Many have expressed concerns about health issues right now, and I want that topic to be the focus of this week’s message. Certainly, the coronavirus is ever present in the news and our thoughts, and I completely understand this worry. However, in reality, most of my clients, myself included, are far away from the virus’ epicenter. So, while we wait for governments, world health organisations and the powers that be to get this critical situation under control, I want to reiterate some good old-fashioned practices for staying healthy and minimizing your risk to the common cold and this year’s flu viruses, which are the more likely threat to us at this time.
We may do our best to avoid contact with these germs, but there will inevitably be times when we begin to feel that familiar tickle in our throat, the dull headache and stuffy nose that herald the onset of a mild or more serious virus. My best advice for tackling a cold or nasty flu is to take good care of yourself as soon as you feel that you may be coming down with something.
The first thing is to get lots and lots of rest. In fact, this is the most important practice for your body whenever you are ill or feeling down. The body needs rest to fight off invading viruses and repair itself. When you are under the weather, or just downright sick, strive to get a minimum of 9 to 10 hours of rest daily.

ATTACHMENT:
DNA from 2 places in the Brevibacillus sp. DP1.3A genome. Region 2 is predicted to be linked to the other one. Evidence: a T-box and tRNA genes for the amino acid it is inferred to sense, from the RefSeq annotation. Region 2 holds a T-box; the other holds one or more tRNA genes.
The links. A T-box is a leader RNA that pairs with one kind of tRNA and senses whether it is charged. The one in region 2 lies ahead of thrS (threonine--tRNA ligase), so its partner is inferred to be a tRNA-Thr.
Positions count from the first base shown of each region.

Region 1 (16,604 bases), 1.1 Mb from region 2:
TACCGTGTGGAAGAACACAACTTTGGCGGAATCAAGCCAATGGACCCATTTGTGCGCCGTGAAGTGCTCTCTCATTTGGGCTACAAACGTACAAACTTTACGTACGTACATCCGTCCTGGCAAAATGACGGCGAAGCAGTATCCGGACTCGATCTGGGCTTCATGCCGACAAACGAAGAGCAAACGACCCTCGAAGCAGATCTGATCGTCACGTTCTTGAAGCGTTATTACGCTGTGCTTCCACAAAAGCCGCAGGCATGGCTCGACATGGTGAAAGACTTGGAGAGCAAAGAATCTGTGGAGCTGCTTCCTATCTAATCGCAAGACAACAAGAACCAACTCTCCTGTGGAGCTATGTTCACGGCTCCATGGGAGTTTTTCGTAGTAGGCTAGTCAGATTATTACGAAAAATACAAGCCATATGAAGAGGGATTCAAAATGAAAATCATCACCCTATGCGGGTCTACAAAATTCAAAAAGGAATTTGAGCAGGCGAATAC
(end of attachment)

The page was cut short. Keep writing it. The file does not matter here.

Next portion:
The next important tip is staying hydrated. Fluids, such as water, herbal teas, or even warm vegetable or chicken broth, help your body fight infection, aid recovery and clear away toxins. Sipping warm or room temperature liquids is the key to keeping your hydration levels up. Naturally, sugary drinks are not welcome here!
Eating well is also important, and it is one of the most ignored aspects of self-care once people get sick. Light meals with vegetables and healthy proteins are good for strengthening the body and chicken soup is an option that many swear by. When you add a diet of healthy whole foods to your added rest and increased fluids, you will be taking the optimal steps to get your body back on its feet.
Other helpful tips for staying healthy, out in public or even in the home or work place, include avoiding contact with those who are sick (when possible), covering your nose and mouth when sneezing and coughing, and regularly washing your hands with soap and water or using an alcohol-based hand sanitise. In addition, if you find yourself being a caregiver for a sick one, wearing a mask and continually wiping down surfaces will help prevent exposure to unwanted germs.
Basically, play it safe, smart and practical in these times, and try to keep anxiety and worry at bay. In the meantime, by getting sufficient rest, eating healthy, and not exposing yourself unnecessarily to those who are under the weather are big steps to keep you and your loved ones healthy and hearty in these colder months when we are more vulnerable to illness.
“It is nice to be important, but it is more important to be nice.”
An Unknown Author
Your action for today is to write a thank you card or note to someone.
Have an extraordinary day!